Co-managment Techniques and the Alderville Black Oak Savanna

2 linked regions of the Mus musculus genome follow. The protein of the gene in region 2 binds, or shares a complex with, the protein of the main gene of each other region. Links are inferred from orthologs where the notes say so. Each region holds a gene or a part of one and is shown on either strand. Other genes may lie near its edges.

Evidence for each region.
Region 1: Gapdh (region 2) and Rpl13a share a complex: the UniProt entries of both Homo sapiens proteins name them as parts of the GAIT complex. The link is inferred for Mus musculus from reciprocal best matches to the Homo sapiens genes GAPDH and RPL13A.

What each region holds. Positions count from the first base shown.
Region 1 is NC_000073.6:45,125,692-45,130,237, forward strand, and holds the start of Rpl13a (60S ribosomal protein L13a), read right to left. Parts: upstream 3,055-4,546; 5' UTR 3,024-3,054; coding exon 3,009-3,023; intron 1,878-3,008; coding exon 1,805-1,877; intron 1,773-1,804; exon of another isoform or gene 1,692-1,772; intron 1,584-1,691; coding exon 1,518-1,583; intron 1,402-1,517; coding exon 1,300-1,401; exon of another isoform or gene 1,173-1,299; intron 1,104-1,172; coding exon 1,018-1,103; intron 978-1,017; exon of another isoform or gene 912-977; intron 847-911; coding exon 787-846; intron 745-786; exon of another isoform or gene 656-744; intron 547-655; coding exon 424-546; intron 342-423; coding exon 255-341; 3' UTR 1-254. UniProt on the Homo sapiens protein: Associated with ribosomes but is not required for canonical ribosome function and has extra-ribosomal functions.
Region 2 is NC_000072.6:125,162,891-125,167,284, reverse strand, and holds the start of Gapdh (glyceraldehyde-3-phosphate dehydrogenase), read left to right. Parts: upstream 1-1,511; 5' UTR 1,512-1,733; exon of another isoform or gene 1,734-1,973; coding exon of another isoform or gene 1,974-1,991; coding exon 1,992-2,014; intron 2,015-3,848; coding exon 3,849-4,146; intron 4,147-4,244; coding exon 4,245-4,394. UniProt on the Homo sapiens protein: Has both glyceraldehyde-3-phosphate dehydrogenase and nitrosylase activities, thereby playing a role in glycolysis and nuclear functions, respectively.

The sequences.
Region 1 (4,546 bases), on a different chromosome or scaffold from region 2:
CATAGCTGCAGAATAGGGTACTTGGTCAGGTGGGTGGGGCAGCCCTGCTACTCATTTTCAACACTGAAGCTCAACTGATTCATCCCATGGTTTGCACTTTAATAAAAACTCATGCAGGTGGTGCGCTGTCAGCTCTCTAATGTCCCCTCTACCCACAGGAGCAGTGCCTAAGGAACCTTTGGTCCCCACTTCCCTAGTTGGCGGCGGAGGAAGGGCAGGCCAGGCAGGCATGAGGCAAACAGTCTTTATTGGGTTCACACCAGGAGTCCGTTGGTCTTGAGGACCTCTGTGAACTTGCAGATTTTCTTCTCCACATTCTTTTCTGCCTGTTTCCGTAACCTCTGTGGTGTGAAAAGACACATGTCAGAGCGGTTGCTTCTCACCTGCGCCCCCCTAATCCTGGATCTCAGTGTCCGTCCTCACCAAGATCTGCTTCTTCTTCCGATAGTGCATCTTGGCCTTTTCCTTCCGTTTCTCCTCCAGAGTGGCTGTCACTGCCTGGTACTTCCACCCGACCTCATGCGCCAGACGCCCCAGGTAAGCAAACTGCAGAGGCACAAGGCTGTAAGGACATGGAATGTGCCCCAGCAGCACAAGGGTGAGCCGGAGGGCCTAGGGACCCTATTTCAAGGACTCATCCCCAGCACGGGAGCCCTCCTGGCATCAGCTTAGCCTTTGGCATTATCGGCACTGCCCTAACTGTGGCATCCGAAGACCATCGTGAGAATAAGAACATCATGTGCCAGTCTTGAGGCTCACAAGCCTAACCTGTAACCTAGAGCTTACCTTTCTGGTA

In the last fifteen years, First Nation and Ontario government relations have emerged as the most important issue in environmental resource and land use planning. Investigative reports such as the Royal Commission on Aboriginal Peoples highlight the disparaging relationships between the two distinct organizations. The Alderville First Nation Black Oak Savanna and Tallgrass Prairie is recognized as an exemplary approach to co-management, a leading example of beneficial relationships between the government and a First Nation group. The Alderville Black Oak Savanna, located in the Greenbelt of Southern Ontario, is a restoration project and ecology center run and operated by the Alderville First Nation. The restoration and governance initiative incorporates traditional ecological knowledge to preserve the native species of Canada’s eastern-most savanna and prairie. In dealing with the provincial government, the Alderville First Nation has incorporated many co-management techniques at differing levels. By developing an integrative typology incorporating a variety of scholarly components, a thorough and proper assessment of the co-management technique utilized between the Alderville First Nation and the Provincial Government of Ontario is possible. This relationship can then be analyzed on the basis of developing a comprehensive framework from which future Government-First Nation relationships can be built. The key values of an equitable co-management technique are highlighted and discussed both in general context and in specific regard to the Alderville Black Oak Savanna case study.